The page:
In 2008, Stevens took part in a challenging tour of Afghanistan as part of Operation HERRICK 8. On September 12 2008 while serving as a corporal, he performed remarkable acts of gallantry in Helmand Province which led to the award of the CGC. His official citation stated:

“Corporal Stevens was an Afghan National Army (ANA) platoon mentor operating in support of an ANA deployed at Patrol Base ATTAL in Gereshkh Valley. On 12 Sep 08, he and his six-man Operational Mentor Liaison Team (OMLT), with a small group of ANA, were patrolling North East of the Patrol Base to dominate the surrounding vegetated Green Zone.

“A local national approached the patrol and warned them of a sizeable enemy force in the vicinity intent on ambushing the patrol.

“Stevens pushed forward with six men to secure a compound from which he could observe the area. Approaching the mud-walled compound, he had a sudden meeting engagement with eight Taliban who engaged with heavy small arms fire. Instinctively, Stevens charged the enemy firing from the hip as he advanced. With his initial response, he successfully killed two enemies, wounded another and forced the remainder to withdraw and take cover in a field of corn, 7 feet high.

“The enemy quickly established a firm footing and resumed fire. Stevens no longer had the advantage as he was under effective small arms and rocket-propelled grenade (RPG) fire. Stevens rallied his five men to him and organised them to try to win the firefight. Concurrently, a second OMLT patrol manoeuvred to the West to put in a flanking assault while the Fire Support Team cued up 105mm artillery and an airstrike. Stevens decided to hold his position throughout the offensive support engagement despite being only 120m from the target in order to fix them in position for destruction. He and his men applied controlled fire, preventing an enemy egress.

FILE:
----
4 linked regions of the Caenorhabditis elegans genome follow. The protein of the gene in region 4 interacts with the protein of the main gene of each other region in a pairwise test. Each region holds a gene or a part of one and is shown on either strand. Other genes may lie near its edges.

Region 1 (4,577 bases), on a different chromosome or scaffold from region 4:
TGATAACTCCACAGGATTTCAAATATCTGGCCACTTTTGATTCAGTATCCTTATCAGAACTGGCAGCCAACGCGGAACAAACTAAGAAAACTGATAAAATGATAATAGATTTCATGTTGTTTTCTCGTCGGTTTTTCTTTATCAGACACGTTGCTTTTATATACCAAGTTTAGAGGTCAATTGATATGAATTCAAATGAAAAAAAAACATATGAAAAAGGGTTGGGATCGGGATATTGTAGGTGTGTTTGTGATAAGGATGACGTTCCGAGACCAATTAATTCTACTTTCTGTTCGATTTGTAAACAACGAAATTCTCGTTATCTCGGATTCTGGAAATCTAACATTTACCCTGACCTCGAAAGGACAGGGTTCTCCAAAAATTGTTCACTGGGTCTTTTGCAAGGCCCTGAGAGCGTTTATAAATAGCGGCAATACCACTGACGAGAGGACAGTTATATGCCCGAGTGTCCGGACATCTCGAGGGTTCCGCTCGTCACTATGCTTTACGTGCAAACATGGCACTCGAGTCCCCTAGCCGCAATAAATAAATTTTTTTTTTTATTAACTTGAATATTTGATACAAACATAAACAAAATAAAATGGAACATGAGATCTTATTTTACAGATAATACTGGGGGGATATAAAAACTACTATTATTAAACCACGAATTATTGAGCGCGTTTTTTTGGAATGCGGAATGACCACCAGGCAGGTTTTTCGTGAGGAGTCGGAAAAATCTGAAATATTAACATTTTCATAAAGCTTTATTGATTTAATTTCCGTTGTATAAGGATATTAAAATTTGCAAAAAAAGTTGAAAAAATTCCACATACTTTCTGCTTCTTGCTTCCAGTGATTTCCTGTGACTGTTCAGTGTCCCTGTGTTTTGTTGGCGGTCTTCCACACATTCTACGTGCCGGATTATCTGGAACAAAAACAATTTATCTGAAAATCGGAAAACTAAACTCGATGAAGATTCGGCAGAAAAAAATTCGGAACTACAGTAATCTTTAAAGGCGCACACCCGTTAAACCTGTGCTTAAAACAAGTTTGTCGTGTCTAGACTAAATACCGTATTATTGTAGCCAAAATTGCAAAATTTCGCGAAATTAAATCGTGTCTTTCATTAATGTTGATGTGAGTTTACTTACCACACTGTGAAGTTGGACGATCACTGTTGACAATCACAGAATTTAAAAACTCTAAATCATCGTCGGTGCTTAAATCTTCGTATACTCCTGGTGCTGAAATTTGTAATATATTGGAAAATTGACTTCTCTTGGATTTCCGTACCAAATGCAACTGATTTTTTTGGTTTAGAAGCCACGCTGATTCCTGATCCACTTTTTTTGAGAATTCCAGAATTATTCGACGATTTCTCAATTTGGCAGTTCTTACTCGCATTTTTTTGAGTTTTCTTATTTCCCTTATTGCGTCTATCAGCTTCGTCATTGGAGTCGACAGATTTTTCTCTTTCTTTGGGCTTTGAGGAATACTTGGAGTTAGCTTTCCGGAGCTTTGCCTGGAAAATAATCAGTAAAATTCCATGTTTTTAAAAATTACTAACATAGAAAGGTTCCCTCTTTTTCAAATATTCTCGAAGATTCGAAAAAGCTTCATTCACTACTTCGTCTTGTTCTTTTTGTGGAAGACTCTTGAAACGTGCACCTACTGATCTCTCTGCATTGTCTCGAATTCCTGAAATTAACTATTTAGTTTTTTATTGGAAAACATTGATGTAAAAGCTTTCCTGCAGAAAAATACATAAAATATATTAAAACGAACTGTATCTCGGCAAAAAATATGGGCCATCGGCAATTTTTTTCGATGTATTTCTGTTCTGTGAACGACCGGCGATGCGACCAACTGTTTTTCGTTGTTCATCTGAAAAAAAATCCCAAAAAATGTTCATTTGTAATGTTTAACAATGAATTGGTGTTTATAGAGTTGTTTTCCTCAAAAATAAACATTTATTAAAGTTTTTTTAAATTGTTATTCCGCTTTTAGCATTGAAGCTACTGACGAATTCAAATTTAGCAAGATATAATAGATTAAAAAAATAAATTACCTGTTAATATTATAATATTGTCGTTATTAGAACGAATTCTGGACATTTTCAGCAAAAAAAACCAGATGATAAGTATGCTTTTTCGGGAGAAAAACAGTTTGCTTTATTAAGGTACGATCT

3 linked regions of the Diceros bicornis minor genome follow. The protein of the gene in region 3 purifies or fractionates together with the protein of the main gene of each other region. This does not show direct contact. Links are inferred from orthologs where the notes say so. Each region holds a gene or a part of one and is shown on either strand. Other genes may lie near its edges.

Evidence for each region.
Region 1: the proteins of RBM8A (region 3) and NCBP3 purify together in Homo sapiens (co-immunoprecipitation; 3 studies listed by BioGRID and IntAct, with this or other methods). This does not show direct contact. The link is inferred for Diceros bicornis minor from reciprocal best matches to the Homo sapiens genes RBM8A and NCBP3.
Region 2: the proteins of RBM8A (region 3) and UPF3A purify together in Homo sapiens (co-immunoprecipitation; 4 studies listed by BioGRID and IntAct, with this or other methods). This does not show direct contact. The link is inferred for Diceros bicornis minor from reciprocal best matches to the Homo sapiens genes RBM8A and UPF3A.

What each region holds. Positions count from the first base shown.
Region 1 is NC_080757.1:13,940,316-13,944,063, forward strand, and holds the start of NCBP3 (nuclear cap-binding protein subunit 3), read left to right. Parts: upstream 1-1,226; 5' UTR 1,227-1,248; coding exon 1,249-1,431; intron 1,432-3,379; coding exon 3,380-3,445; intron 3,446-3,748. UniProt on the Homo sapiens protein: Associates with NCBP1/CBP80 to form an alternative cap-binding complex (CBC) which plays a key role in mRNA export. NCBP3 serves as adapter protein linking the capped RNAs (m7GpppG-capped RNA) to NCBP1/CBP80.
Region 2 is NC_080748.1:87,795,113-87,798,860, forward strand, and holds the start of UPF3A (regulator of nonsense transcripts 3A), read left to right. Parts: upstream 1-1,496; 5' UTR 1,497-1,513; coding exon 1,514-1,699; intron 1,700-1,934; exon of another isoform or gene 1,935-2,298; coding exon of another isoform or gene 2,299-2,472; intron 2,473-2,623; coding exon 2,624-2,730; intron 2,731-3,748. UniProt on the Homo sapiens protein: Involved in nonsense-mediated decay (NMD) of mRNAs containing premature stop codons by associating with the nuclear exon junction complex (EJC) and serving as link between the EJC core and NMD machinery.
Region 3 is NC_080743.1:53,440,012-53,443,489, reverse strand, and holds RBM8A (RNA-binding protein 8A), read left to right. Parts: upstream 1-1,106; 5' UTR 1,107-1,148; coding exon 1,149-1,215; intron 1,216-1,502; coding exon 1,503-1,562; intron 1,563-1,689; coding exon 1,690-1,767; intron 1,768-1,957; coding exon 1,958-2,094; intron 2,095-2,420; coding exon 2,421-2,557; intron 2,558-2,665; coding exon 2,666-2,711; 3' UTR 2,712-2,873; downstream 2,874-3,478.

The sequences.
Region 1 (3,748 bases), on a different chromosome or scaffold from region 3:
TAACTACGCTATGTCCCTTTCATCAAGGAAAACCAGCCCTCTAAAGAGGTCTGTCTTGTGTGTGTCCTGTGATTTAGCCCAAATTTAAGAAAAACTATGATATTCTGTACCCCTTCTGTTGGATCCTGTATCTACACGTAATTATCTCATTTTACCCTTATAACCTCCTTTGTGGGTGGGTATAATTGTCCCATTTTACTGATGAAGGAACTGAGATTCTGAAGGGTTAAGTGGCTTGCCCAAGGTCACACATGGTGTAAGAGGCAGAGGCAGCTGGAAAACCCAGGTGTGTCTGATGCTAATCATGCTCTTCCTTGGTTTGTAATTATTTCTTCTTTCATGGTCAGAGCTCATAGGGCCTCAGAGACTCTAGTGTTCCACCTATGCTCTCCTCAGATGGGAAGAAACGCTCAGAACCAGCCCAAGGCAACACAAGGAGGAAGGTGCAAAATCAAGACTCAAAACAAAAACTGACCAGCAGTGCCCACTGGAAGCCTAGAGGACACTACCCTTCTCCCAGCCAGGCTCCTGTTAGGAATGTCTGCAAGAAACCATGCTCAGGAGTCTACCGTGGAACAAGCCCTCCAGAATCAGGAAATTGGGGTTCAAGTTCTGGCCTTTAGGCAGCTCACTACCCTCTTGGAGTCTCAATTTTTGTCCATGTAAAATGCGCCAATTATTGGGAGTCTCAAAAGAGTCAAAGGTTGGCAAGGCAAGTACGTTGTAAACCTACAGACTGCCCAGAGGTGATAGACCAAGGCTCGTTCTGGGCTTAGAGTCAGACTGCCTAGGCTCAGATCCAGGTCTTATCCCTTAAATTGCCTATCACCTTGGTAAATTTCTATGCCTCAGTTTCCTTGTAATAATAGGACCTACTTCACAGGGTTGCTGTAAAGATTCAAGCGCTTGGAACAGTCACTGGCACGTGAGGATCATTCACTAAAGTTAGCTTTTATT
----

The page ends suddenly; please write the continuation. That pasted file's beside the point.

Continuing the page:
“Following the successful fire mission and flanking assault, Stevens led an assault on a further enemy position which was suppressing from 100m away. Stevens led from the front and assaulted with grenades and his personal weapons supported only by his small team. His quick and aggressive attack accounted for most of the enemy, forcing the remainder to fall back under his onslaught.

“The battle continued for over three more hours. A further ten Taliban positions unveiled themselves and engaged the two OMLT patrols. Depleted stocks of ammunition now forced the OMLTs to withdraw. Stevens moved his men, still under heavy fire, into a position where they could suppress the enemy and thus extract the other OMLT. Stevens remained in position as Close Air Support, and 105mm guns conducted ‘danger close’ fire missions. Stevens stayed firm, dominating the enemy until his paired patrol had gained relative safety. Only then did he fall back and join them.

“Stevens displayed extraordinary courage, selflessness and leadership. He personally engaged and killed several Taliban Fighters and set conditions for the defeat of a strong enemy force. His actions ensured the enemy never again appeared in such strength in the ATTAL area during Op HERRICK 8. Stevens’ outstanding gallantry was witnessed by two British Captains and his peers; it deserves the highest recognition.”